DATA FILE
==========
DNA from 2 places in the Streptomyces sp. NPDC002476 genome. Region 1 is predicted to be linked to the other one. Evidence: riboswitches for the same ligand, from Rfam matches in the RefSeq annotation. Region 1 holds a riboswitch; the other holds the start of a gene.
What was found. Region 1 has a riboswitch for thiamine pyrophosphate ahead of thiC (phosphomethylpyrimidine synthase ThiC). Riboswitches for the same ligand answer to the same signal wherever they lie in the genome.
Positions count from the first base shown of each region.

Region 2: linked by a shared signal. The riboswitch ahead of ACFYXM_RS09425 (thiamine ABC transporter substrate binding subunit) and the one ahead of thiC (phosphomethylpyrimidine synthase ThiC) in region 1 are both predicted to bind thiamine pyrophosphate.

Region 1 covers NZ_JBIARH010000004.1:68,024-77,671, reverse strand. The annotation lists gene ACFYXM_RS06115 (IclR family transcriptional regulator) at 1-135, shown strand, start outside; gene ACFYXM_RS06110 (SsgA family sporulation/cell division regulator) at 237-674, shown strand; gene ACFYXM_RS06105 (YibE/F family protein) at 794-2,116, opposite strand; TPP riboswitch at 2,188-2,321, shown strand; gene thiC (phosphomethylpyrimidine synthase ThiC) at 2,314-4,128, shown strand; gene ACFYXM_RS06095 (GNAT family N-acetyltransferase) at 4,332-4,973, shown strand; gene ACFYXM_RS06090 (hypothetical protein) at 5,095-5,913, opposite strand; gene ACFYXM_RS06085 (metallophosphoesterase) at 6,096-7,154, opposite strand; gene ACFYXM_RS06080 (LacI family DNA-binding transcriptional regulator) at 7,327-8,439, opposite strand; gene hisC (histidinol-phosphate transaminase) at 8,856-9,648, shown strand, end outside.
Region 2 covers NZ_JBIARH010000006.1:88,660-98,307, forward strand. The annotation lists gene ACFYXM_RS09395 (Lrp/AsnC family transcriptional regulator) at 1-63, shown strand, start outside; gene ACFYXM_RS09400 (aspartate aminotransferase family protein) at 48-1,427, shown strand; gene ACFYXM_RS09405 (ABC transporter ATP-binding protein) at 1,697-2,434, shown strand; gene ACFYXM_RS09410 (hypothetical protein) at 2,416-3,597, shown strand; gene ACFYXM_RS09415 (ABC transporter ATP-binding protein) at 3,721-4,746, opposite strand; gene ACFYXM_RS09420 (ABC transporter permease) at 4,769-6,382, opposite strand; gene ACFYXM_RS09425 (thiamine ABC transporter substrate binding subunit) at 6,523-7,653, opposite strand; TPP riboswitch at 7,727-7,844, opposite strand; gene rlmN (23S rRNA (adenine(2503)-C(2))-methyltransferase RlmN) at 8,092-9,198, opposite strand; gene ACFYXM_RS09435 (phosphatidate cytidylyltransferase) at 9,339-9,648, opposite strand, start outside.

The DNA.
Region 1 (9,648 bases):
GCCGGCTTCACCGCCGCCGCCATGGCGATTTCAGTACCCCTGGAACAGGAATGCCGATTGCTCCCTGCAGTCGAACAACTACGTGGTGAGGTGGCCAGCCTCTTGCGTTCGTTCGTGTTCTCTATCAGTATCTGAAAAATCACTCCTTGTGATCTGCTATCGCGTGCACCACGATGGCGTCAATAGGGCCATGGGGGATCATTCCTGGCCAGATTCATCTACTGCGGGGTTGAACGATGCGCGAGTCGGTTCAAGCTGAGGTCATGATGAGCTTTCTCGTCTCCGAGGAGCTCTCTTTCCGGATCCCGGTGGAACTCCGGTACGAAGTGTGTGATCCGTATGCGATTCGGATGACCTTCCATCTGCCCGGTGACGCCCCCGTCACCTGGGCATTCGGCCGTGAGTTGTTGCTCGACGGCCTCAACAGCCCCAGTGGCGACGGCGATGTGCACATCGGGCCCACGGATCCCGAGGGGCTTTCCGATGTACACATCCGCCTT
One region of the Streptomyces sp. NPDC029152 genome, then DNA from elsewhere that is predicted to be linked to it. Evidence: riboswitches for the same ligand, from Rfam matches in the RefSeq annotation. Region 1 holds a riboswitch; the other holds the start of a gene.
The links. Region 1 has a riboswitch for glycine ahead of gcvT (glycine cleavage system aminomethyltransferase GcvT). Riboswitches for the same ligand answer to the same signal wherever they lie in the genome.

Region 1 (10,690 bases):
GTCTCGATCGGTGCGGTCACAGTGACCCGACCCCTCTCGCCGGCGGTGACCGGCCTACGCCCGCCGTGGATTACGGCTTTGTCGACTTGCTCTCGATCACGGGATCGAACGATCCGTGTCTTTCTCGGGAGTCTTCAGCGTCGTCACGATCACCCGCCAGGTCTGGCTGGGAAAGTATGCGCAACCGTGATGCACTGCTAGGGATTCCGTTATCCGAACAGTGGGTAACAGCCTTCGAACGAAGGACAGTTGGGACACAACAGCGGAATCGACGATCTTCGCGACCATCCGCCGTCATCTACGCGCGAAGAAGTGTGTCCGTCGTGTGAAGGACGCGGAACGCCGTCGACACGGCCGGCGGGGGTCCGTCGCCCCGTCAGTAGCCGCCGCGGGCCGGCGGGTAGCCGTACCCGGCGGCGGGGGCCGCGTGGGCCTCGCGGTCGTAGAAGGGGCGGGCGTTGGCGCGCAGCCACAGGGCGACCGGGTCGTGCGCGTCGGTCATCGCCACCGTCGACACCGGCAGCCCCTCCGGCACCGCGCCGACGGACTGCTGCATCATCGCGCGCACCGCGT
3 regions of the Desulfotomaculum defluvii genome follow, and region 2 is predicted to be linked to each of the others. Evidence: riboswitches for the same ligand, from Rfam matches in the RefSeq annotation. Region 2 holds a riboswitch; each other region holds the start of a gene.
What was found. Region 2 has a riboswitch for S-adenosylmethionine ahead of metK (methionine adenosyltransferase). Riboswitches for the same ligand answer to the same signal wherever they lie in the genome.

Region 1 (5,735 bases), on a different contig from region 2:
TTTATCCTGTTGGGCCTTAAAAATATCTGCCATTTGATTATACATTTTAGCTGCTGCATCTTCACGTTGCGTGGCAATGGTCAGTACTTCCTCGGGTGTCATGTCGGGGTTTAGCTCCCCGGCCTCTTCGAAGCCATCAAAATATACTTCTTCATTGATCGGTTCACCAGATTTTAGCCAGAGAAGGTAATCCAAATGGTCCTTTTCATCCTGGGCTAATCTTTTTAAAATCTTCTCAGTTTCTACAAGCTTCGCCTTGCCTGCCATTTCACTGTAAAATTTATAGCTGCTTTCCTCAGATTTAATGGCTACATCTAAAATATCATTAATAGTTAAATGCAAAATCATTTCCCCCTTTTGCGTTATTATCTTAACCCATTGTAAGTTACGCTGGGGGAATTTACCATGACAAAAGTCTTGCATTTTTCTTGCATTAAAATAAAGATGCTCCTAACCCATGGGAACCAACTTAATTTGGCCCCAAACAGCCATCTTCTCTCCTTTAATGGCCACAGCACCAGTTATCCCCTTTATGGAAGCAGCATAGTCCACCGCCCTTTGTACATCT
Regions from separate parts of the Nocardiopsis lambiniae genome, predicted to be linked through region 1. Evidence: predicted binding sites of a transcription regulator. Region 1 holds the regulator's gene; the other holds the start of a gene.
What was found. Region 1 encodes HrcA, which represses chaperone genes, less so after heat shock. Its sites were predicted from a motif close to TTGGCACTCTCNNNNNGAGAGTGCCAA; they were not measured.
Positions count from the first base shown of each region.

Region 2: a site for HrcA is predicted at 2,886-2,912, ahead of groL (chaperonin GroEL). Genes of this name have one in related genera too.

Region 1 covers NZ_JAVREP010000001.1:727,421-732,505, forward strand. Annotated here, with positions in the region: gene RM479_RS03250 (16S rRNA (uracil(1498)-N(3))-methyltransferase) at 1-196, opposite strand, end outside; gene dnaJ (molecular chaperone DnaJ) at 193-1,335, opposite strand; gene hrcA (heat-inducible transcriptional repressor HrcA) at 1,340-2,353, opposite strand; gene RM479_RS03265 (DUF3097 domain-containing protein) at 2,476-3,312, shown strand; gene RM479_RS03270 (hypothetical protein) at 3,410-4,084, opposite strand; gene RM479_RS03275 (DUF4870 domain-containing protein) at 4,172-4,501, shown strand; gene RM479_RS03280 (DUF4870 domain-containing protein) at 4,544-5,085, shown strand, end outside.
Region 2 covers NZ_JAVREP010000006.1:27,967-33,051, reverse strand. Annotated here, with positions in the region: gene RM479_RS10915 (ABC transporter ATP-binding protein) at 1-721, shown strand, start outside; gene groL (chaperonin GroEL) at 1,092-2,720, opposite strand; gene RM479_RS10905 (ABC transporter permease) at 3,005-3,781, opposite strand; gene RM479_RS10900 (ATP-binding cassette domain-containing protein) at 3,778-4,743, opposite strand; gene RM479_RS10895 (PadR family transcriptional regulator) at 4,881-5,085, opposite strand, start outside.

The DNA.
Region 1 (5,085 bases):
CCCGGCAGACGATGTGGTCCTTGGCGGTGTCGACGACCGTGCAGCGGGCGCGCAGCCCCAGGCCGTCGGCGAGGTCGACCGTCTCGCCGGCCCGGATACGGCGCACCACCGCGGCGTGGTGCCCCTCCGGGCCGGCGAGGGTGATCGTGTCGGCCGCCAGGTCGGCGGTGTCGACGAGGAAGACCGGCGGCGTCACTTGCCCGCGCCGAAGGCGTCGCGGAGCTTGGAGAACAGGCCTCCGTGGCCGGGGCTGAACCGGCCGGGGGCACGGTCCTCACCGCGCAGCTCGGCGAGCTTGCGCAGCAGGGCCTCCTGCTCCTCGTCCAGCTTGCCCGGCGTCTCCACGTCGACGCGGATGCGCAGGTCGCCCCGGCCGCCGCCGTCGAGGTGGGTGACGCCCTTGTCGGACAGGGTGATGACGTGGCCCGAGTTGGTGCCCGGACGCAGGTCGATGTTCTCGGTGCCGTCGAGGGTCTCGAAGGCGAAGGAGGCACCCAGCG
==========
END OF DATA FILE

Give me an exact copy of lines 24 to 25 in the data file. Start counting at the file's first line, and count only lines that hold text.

The DNA.
Region 1 (5,085 bases):